High Fructose Corn Syrup
The consumption of high fructose corn syrup (HFCS) has grown 1000 percent since its introduction in soft drinks in 1984. Corn derived sweetener not only lacks sugar's wild price swings (from unstable geographic and political regions and trade barriers) it can be pumped into trucks and tanks unlike bulky dry sugar. It also provides moisture retention, flavor enhancement, resistance to crystallization (allowing "moist" baked goods) and "freezing point depression" for ice cream, say industry professionals. But HFCS also metabolizes differently from sugar in the body and is so linked to obesity and diabetes, public health groups recommend regulation (like New York City's Mayor Bloomberg). HFCS stimulates production of triglycerides (a type of fat found in the blood), increases fat deposition in the liver and causes permanent metabolic changes, say some. Other researchers say U.S. obesity is not so much linked to HFCS as the bioengineered (GMO) corn it and countless other products are now made from.
Artificial sweeteners, found in soft drinks, many diet foods and an astounding number of children's cereals for unclear reasons, may do more harm than good. While marketed and perceived as helping people avoid calories, they can have two insidious side effects: because they are sweet they encourage sugar craving and sugar dependence just like salty foods train people to crave salt, says research in the Yale Journal of Biology and Medicine. And, because sweetness is "decoupled from caloric content," they fail to satisfy the sweets reward system and actually further fuel "food seeking behavior," wrote the researchers. See: giving starving dog a rubber bone. One artificial sweetener, Splenda also has molecular similarities to endocrine disrupter pesticides say food safety advocates.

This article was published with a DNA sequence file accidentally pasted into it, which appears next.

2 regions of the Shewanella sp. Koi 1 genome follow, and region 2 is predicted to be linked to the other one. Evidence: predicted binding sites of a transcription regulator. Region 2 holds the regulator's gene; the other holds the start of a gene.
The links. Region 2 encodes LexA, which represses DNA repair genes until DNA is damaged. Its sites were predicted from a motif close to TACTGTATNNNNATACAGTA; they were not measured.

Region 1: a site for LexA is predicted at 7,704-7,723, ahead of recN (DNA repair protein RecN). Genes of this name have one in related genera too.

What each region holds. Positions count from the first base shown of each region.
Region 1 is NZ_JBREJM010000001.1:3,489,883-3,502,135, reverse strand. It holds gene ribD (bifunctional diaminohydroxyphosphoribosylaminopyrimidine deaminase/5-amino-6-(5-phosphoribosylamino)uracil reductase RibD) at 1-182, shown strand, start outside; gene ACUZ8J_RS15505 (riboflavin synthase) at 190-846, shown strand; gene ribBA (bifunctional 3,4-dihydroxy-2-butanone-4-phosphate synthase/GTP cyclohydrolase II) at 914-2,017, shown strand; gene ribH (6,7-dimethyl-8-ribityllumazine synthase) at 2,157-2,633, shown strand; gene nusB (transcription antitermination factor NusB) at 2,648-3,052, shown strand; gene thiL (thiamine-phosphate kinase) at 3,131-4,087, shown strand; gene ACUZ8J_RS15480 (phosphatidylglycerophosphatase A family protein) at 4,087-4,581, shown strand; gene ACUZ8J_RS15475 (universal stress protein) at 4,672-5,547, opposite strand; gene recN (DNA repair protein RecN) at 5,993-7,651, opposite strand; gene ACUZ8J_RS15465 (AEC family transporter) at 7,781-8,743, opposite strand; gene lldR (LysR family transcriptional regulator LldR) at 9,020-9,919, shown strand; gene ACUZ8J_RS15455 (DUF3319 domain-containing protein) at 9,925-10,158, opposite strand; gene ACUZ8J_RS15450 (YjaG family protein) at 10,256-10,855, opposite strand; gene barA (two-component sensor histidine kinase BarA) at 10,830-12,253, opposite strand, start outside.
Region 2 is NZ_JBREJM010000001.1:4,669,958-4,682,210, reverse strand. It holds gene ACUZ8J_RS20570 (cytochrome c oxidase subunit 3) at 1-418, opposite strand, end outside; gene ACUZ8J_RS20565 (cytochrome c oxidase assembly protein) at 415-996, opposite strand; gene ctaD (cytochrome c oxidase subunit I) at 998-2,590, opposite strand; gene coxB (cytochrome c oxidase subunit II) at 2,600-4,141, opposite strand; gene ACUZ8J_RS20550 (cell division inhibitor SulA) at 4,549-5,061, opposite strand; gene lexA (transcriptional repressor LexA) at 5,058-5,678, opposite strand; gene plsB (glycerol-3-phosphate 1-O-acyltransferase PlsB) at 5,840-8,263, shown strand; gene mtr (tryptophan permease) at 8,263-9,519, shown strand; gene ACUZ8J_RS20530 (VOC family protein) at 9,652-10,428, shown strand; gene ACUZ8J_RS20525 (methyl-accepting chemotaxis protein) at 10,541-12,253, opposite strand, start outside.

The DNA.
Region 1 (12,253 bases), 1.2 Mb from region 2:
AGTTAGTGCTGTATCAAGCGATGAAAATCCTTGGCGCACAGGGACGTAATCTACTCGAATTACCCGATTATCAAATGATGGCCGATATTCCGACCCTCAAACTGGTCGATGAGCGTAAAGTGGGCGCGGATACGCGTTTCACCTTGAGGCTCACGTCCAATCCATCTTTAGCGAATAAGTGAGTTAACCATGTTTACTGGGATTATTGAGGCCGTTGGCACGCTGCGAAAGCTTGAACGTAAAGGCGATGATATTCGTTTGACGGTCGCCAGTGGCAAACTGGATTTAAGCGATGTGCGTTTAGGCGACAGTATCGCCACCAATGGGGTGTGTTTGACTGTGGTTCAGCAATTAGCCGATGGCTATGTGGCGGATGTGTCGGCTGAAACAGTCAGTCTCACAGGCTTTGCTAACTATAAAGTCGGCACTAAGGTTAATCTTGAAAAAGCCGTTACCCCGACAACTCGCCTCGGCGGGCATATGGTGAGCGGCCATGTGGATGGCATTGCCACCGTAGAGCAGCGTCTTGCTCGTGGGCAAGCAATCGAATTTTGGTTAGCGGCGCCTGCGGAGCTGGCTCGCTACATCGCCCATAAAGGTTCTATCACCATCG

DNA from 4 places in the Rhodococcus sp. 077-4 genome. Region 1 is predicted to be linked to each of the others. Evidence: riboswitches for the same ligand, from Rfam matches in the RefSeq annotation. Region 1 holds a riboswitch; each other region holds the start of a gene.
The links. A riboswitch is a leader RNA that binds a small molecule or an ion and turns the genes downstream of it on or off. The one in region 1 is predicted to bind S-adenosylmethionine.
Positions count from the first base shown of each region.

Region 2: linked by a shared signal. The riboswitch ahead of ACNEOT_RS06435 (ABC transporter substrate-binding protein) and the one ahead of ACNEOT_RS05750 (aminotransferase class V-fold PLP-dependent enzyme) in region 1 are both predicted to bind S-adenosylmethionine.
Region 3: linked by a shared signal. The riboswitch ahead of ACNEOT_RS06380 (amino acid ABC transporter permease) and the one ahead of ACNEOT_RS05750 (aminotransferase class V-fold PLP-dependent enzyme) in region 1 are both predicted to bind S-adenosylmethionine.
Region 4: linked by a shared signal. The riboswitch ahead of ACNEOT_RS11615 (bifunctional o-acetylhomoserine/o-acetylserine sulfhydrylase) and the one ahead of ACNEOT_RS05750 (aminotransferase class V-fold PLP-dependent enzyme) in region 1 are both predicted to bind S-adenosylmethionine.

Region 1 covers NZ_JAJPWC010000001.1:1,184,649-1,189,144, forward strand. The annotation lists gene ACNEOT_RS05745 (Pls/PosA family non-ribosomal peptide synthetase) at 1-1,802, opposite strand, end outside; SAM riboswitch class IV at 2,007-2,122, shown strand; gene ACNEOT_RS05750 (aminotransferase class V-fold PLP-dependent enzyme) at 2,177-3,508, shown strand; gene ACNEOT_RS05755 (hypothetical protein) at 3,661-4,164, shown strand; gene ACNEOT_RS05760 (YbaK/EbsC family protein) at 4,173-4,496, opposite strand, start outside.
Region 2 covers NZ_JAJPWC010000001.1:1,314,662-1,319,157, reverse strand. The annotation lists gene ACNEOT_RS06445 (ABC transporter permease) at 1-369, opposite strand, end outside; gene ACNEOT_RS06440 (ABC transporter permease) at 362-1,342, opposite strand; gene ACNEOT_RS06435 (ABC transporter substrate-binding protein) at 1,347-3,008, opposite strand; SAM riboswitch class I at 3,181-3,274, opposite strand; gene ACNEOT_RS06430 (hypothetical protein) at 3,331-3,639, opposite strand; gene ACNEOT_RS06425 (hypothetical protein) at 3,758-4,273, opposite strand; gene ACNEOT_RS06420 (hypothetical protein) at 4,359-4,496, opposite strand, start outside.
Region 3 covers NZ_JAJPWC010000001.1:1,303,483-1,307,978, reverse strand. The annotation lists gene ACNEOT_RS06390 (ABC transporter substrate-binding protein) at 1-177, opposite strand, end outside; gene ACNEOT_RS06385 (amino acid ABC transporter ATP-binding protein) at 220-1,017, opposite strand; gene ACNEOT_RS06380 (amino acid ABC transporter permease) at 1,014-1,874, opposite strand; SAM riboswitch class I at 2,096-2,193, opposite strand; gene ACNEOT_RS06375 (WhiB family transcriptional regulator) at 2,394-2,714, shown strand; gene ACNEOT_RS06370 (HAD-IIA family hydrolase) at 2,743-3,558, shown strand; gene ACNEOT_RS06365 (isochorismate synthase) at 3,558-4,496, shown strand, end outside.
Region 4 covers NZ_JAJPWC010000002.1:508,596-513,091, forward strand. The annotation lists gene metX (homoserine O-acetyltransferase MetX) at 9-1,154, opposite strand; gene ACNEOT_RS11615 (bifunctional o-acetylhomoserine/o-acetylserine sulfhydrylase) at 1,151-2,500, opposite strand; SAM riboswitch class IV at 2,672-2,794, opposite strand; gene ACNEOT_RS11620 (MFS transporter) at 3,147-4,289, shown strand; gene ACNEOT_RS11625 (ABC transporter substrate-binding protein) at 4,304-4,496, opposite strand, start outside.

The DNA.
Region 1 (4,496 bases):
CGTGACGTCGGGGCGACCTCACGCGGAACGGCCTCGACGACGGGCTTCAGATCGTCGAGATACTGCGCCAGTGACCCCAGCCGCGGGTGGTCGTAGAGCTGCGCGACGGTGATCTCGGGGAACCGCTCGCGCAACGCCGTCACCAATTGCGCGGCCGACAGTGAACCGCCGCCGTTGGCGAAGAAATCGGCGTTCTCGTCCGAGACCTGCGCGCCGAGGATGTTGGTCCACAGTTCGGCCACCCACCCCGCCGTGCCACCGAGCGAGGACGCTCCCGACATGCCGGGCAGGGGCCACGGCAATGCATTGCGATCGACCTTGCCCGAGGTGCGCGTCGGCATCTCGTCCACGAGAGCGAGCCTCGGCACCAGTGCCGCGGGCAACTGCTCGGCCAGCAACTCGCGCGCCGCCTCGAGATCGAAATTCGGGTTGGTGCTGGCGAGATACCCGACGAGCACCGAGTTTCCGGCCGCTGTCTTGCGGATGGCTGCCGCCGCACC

Noting that the average child in the U.S. and other developed countries "has received 10-20 courses of antibiotics by the time he or she is 18 years old," microbiologist Martin Blaser published some disturbing suggestions in the journal Nature last year. By killing "good" bacteria with important roles in the body, "Overuse of antibiotics could be fuelling the dramatic increase in conditions such as obesity, type 1 diabetes, inflammatory bowel disease, allergies and asthma," he reports. Yes, obesity. Mice given low-dose antibiotics that mimic farm use and high-dose antibiotics that mimic infection treatment in children exhibited preliminary "changes in body fat and tissue composition," says Blaser. Mice developed as much as a 40 percent increase in fat and a 300 percent increase in fat when given a high-fat diet too, extrapolated Alice Wessendorf on the research. Denmark researchers found eerie parallels in humans. Babies given antibiotics within six months of birth were more likely to be overweight by age 7.